President of SGA Resigns
In a SGA meeting Sunday evening, Bobby Joe Smith ’09 resigned from the position of Student Government Association (SGA) President. Community Council Chair Antoinette Rangel ’09 assumed the position of President until a special election can be held next week, in accordance with the SGA guidelines. Any student will be able to run, but the Cabinet members are likely to remain the same.
Just last week, I wrote: “…it is clear here that Bobby Joe is getting prodded for not producing on any of his campaign promises…. But really, how likely are universal “MiddCards” and the Africana Studies major? Campaign promises are promises to be broken. Smith has got other things on his plate… With the creation of three new committees, there seems to be a “SGA-complex” of tens of students working on what seems like tens of committees with incremental “research” on a mind-boggling number of issues.”
I didn’t understand what Bobby Joe was going for with his far-reaching plans. Smith made clear from his tenure that the role of the SGA is not necessarily to deliver huge concrete changes but rather to channel and amplify the small amount of existing student activism for issues on this campus. As a person who writes on campus issues, I find it particularly hard to get other students to care about the Middlebury community. Rehearsals Cafe is closing: who cares? Choose Responsibility makes national television: who cares? Biomass plant opens: who cares? It is therefore no small feat that the SGA became a mini-think tank for campus issues, while even trying out a few key experiments: MiddBay, break shuttles to the airport, student rallies, and weekly aggregate emails. To get enough students to create three new committees is a big deal. Research and careful planning on a wide variety of the “big issues” is necessary but hard for full-time students.
Is think-tank/campus activism the right model for SGA? I don’t know. But it is a different model for the SGA than in the past. And trying something different is worth a chance until the SGA can finally figure out its niche and purpose at a school where we can bring our complaints directly to administrators who take time to sit down with students. The barrier between administrators and students at this school is actually quite low. At most schools, the SGA is handed a ton of student activity funds which it then uses to program events. Their SGAs throws events. Here at Middlebury, those funds go to student organizations from MCAB to the brand new Quiz Bowl club. If our SGA doesn’t throw events and doesn’t particularly do petitions of protest to the administration, then what does it do? Any new SGA president and future presidents have to answer that question.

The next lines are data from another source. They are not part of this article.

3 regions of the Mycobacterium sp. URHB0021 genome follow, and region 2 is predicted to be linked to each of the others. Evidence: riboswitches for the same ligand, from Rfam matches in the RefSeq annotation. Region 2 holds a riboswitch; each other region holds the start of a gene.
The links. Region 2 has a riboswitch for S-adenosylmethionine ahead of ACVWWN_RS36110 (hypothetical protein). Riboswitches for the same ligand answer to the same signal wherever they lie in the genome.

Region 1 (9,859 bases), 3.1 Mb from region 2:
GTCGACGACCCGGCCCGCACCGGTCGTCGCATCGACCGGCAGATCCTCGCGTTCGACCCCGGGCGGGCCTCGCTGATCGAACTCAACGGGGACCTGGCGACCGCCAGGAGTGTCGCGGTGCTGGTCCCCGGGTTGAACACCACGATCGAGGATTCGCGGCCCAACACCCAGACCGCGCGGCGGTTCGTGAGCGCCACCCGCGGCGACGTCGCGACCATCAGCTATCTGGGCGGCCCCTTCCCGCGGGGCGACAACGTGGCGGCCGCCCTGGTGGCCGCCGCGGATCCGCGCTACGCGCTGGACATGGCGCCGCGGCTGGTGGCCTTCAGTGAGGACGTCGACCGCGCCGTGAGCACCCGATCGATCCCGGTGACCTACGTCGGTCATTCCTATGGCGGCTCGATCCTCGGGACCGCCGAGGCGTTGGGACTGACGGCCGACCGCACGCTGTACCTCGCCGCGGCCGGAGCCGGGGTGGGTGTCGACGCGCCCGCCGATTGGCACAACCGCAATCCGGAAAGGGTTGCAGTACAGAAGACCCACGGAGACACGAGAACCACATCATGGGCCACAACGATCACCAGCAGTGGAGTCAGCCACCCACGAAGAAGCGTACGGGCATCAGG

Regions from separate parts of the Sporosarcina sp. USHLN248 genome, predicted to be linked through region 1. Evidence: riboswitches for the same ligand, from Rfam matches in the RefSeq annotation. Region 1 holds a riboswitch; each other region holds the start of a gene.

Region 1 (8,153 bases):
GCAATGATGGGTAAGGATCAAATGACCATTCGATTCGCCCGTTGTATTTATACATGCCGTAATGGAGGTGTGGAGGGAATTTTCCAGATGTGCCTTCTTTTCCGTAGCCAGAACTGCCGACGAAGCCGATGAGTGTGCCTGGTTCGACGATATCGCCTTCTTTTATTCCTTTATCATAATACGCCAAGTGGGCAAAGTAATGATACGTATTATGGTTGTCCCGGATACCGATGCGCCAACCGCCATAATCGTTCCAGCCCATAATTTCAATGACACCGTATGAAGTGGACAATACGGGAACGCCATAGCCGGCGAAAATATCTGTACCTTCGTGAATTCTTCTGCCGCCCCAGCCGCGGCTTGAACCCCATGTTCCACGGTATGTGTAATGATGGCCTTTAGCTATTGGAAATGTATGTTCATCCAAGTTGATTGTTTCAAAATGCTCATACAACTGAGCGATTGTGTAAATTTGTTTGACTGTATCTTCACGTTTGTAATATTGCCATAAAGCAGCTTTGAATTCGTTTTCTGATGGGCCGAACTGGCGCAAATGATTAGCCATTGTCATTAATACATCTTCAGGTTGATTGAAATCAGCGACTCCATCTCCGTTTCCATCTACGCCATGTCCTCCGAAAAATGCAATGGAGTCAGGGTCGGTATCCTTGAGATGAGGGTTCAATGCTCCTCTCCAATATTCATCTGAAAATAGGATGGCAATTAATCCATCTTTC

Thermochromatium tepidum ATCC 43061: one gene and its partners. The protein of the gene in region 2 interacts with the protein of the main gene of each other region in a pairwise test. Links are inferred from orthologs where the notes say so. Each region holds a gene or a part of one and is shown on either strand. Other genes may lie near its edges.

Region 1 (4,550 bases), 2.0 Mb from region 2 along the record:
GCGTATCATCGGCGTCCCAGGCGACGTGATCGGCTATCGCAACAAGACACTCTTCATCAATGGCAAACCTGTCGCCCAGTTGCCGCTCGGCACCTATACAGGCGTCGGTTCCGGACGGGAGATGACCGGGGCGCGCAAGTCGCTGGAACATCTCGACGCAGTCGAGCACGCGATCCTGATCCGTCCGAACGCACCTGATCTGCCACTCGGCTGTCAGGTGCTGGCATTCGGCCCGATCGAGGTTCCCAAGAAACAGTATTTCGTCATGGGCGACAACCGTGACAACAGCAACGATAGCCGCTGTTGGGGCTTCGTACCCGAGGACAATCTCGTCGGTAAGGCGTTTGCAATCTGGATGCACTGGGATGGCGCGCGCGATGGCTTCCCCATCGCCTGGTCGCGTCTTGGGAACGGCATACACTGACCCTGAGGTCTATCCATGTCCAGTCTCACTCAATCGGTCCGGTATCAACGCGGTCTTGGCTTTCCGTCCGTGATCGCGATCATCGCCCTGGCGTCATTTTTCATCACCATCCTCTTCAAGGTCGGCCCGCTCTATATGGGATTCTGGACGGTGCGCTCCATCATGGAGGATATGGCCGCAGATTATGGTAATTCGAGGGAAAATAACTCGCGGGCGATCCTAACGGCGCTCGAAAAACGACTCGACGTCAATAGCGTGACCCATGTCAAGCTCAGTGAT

Bobby Joe himself echos this sentiment in an email this evening: “I do believe the SGA is not living up to its potential, despite the efforts of a number of its members–I say this less as a criticism and more as a testament to the enormous potential and opportunity of the SGA. The SGA needs to reassert its position on campus, or else a new method needs to be devised as to how to give students the say they deserve in institutional decisions that directly affect them, because ultimately that’s what matters (not the existence of the SGA).”
And Bobby Joe does not lack vision. One could say his words of advice for future SGA-ers are this:
(1) change begins with self–if SGA wants to be respected and take on bigger issues, then it needs to earn that respect through action, and the SGA needs to continuously reassess itself and make the necessary adjustments to take on the big issues; (2) the power of the SGA does not come from its inherent position, but from the participation, energy, and support of the student body, and therefore the SGA needs to do a much better job in involving students, if it is to have the authority it desires–in order to attain those things the SGA has to register in the consciousness of the students and become a more active part of student life; (3) show up–those that show up to meetings and discussions, and take advantage of opportunities as they are presented, are the ones that will end up make the major decisions that will affect this campus.
It is clear there needs to be a new SGA model. Is that likely? No. Too many people’s resumes and egos depend on the current system. But the fundamental restructuring and re-culturing of the SGA needs to start somewhere. The SGA should drop most of its current plans and projects in order to thoroughly reevaluate a plan for a fundamentally different organization next year.
Get input and buy-in from the “student power-players.” These are the students that know Middlebury backward and forward from dorm room to board room: the SNG gang including Dave Dolginow, Ben Wessel, and Chester Harvey, Finance Committee Chair Caroline Woodworth, MCAB President Ali Levy, Campus Editor-in-Chief Brian Fung, etc. These are the students that have the pulse of Middlebury College in their grasp. Buy-in for any new model from their respective organizations is key.
Do students need Senators to represent them? I don’t even know who my senators are. What’s the function of the Cabinet? What is the model for the greatest effective action? Is it non-hierarchical SNG model that is project-based or more structured model?
Bobby Joe Smith’s depature has a left a lot of questions on the table for the SGA, and with basically a fresh semester, it’s not a bad time to step back and rethink our SGA.